2. What does Tim Wise (or anyone of a hundred black leaders) say about being brought up white means I’m racist and bigoted already – so if I say I’m “whiter than ever” – I have to mean it in a bad way. But a black man can say it and it’s OK because it’s just expressing the image of God in him?
    You know all the stereotypical things said about how women can say just about anything and we men still have to treat them with the utmost respect? It is in this light that I say – there is a double standard or an uneven playing field here. No thinking White person would ever say “I’m whiter than ever” unless he was looking to express a supremacy regarding his color. How is that not so about a black or brown or other than white person? Just askin…

  3. Not sure I have heard Tim Wise say that someone is bigoted for being raised white. If you can find my a quote or clip I would appreciate it. From my take on him, he has focused more on our racialized society and the resulting white privilege. He typically draws from statistics rather than assuming the worst about an individual’s intent. I can not speak for “black leaders” generically, there are so many black leaders who believe and say all sorts of stuff, just as there are white leaders that say all sorts of stuff. I respect folks like Cornel West… and I have never heard him say such things either.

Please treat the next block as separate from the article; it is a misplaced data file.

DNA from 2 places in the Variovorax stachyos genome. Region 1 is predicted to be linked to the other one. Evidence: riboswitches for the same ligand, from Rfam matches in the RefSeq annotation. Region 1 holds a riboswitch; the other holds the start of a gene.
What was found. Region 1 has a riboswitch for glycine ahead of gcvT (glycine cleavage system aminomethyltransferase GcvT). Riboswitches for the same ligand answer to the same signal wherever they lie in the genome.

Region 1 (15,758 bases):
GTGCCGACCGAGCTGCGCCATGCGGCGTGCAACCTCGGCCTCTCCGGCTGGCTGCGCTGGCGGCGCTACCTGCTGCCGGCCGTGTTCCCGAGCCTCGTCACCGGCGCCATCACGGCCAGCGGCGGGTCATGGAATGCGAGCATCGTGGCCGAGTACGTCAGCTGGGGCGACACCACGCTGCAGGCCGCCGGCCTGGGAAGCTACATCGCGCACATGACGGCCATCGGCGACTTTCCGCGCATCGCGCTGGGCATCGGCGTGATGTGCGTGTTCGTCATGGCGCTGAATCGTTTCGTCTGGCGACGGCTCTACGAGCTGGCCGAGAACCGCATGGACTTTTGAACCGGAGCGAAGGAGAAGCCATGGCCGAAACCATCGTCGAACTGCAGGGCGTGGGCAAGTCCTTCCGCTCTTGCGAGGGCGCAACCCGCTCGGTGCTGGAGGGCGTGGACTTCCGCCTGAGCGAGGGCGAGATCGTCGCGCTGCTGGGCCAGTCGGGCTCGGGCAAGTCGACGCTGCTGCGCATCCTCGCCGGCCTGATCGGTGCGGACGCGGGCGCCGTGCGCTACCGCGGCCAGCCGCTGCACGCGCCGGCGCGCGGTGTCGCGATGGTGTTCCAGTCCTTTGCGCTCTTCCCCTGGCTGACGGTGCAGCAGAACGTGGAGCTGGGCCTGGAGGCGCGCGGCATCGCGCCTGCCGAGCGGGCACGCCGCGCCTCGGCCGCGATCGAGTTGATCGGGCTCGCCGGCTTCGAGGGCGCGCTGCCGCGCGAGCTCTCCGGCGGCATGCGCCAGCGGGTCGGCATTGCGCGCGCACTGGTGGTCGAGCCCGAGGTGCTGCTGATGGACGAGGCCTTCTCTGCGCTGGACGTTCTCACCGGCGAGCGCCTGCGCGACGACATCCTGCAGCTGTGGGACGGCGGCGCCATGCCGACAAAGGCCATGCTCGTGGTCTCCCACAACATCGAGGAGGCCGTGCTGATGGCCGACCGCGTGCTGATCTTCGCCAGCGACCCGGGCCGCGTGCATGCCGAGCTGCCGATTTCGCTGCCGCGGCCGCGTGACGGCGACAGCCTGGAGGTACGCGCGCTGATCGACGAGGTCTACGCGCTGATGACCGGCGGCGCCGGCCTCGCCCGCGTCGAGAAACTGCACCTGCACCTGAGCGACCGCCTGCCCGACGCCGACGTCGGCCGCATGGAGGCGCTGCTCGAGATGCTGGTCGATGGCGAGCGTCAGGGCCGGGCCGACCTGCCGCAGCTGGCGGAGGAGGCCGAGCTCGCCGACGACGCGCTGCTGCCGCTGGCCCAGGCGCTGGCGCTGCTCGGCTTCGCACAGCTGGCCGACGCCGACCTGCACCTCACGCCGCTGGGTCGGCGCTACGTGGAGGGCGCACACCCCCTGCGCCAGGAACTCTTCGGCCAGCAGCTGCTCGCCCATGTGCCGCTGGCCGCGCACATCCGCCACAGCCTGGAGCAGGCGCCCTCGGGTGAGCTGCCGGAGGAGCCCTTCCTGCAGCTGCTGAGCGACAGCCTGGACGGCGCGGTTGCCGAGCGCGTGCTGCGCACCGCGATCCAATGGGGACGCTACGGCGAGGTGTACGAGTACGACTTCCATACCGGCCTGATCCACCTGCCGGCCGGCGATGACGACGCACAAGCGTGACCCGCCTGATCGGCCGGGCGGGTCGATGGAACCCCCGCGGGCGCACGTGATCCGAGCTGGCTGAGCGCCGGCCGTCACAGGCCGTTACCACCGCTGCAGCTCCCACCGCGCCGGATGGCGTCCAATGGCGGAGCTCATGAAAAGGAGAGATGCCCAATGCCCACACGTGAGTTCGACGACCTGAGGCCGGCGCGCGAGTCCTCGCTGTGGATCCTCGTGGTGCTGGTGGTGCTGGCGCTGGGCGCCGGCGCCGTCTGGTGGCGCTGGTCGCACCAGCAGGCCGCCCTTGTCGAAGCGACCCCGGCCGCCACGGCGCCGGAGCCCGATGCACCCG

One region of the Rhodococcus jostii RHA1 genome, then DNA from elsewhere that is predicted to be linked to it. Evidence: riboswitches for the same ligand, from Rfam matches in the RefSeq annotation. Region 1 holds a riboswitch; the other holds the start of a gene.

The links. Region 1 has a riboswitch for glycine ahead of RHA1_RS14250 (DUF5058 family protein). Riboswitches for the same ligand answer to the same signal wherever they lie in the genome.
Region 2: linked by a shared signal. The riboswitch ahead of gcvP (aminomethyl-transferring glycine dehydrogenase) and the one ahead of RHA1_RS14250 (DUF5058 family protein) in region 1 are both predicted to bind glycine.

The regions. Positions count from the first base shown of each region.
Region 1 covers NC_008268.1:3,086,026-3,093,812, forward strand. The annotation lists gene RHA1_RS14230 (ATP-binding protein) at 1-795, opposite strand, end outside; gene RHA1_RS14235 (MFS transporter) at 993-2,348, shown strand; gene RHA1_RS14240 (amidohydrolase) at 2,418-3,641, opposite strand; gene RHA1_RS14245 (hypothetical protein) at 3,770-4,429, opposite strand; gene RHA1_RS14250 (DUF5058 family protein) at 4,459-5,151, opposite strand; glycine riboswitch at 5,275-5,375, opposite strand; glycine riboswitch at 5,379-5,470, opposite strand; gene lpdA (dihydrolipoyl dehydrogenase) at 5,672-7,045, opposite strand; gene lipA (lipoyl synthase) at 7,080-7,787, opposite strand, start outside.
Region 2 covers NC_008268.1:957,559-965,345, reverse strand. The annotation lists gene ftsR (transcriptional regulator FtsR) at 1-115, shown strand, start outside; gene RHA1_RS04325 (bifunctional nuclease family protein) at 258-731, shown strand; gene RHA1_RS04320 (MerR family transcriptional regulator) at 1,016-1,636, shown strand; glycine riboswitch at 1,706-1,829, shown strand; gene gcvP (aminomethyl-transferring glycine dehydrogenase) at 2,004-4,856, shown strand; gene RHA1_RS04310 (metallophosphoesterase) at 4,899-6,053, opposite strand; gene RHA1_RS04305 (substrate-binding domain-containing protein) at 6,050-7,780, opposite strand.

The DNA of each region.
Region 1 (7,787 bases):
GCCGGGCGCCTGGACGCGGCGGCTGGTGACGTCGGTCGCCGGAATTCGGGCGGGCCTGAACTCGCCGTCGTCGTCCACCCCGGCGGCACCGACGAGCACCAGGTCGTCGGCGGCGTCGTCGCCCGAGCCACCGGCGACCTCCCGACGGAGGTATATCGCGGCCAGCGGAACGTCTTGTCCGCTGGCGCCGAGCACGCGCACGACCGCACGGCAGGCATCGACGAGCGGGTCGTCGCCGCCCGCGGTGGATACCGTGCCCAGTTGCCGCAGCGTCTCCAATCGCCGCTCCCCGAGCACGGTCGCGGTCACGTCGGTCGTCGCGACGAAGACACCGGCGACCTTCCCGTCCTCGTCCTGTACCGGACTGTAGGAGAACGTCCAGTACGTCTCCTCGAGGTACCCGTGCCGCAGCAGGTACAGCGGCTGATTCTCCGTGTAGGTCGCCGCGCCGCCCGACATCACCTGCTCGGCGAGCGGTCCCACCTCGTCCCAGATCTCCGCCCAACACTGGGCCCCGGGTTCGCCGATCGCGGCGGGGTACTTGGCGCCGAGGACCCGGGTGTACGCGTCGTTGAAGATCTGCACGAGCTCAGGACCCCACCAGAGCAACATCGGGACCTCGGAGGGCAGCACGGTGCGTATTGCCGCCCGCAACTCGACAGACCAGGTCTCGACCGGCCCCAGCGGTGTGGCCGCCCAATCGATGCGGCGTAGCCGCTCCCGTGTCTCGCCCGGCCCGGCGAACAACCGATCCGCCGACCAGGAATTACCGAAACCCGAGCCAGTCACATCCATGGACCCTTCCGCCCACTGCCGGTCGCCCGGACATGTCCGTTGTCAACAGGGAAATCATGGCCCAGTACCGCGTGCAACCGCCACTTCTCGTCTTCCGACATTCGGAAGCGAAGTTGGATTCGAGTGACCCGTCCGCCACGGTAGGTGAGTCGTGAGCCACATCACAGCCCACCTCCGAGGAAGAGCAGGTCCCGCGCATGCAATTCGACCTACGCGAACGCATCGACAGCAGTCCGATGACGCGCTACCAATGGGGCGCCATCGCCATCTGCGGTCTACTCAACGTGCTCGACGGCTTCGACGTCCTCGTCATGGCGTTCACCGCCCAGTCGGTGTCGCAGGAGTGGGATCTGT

Anyway, I can only go by what I mean and understand. I don’t speak on behalf of all black people… as well I am sure you don’t want to attempt to speak for all white people. I would not be offended if a white person said they are whiter than ever, if they mean they are very culturally influenced by Western European culture. There is nothing offensive to me about that comment. I am sure folks like Louis Farrakhan might have other thoughts, but he is not me nor does he represent me.